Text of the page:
CARTS expands bus routes as strike continues

LISBON – CARTS intends to gradually expand its routes next week and resume transporting some riders to and from their doctor’s appointments while the union drivers remain on strike.

CARTS is Columbiana County’s public transportation system, and its drivers, dispatchers, mechanics and office staff went on strike Wednesday over wages. Since then, staff from the Community Action Agency, which operates CARTS, and CARTS’ non-union employees have been doing the driving, with priority given to those needing dialysis treatments.

Quinten Melius, transportation director for CARTS, said they started with five mini-buses on Thursday, increasing to six on Friday, transporting people to their dialysis treatments and elderly residents to senior meal sites in Salem and Salineville. He said that was expanded on Friday to include trips to adult day care facilities in Salem and St. Clair Township.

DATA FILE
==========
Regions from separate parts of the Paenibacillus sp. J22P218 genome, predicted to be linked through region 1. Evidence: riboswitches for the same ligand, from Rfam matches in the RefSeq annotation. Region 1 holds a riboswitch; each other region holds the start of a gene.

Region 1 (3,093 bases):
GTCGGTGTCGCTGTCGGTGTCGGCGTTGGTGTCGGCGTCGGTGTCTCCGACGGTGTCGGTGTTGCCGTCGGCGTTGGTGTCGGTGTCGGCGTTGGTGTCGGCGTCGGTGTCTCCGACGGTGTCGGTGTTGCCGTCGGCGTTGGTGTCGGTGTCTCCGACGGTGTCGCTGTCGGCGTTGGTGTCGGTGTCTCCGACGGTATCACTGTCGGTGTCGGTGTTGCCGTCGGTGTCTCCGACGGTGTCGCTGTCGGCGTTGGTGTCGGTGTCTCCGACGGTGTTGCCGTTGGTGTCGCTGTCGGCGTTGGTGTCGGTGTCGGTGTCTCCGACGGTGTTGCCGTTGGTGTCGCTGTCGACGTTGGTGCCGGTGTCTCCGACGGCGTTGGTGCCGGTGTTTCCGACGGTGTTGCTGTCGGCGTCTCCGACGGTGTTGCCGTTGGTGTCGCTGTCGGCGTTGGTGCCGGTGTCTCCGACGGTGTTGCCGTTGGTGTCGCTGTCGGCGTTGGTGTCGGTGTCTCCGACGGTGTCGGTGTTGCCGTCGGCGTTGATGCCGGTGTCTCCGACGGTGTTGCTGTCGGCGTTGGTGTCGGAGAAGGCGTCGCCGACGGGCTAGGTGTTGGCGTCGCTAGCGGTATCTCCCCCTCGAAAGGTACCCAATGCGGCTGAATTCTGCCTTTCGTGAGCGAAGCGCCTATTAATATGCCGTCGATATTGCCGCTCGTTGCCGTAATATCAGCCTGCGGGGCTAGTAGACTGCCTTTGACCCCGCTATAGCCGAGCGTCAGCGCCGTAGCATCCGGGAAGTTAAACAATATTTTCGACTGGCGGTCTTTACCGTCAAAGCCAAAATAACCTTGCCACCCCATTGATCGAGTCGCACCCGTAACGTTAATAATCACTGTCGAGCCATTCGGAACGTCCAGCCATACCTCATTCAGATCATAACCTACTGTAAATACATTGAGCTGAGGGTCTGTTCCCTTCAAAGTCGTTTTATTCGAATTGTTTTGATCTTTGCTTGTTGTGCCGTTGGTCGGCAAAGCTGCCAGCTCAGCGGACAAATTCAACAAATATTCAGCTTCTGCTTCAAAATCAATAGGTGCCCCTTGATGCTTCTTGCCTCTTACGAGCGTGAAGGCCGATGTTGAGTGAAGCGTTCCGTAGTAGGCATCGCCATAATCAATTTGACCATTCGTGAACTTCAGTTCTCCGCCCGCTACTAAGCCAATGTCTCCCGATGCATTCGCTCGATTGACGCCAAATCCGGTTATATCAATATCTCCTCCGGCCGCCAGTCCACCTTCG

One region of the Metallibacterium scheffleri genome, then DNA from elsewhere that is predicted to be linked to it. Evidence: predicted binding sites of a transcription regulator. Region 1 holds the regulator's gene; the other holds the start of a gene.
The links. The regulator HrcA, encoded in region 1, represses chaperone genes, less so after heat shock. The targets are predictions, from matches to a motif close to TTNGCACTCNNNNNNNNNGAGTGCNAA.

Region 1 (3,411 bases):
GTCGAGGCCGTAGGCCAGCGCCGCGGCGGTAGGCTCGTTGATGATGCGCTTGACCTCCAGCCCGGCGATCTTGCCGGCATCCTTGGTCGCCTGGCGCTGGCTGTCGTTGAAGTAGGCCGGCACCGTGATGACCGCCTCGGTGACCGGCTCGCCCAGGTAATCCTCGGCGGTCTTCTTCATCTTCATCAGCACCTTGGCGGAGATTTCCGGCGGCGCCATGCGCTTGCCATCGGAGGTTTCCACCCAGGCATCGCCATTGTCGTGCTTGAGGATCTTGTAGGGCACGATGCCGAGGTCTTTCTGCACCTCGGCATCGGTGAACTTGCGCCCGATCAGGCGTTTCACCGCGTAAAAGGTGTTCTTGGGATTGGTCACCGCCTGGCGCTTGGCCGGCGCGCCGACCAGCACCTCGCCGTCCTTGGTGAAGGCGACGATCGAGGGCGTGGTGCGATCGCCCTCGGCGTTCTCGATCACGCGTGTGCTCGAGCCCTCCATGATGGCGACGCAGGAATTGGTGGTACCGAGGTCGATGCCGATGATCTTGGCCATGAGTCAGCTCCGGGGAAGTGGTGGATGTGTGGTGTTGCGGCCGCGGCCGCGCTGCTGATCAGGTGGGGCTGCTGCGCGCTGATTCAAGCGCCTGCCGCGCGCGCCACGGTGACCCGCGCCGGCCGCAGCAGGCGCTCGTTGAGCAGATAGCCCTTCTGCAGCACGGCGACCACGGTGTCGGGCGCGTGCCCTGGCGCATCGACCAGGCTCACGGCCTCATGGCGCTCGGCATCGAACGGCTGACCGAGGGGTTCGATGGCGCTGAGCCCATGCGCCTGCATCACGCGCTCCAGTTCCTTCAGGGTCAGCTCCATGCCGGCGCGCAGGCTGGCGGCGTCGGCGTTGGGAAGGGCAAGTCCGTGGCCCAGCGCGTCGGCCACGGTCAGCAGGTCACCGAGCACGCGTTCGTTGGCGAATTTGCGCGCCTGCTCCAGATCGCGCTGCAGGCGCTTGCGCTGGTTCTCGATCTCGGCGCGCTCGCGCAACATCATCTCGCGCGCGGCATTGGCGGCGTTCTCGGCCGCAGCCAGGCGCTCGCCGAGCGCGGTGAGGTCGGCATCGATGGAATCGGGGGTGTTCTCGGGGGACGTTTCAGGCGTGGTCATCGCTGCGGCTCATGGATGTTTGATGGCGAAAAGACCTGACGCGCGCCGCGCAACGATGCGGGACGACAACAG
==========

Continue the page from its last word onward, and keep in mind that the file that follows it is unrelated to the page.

Starting Tuesday, Melius said they are going to increase the number of mini-buses on the road to seven or eight so they can begin transporting people to their doctor’s appointments. He said they hope to accommodate 10 to 15 customers with previously scheduled local medical appointments and build from there.

“I’m hoping to get to that point,” he said, adding that limited medical trips would restore CARTS to about 20 percent-25 percent of its normal service.

The CAA board voted to hire replacement drivers, but Melius said that has yet to occur, although they expect to begin advertising next week.

CARTS voted to strike on May 17 after rejecting what the CAA said was its last and best offer. The stalemate is over wages, with the CAA offering a $1 per hour pay raise over three years, while the union is holding out for $1.50.

Striking workers have been picketing outside the CARTS garage and CAA offices during operating hours, and there have been no incidents so far. Melius said no talks have been scheduled.

“There’s been no movement or contact between the parties,” he said.

CARTS and the CAA are both funded with federal and state dollars.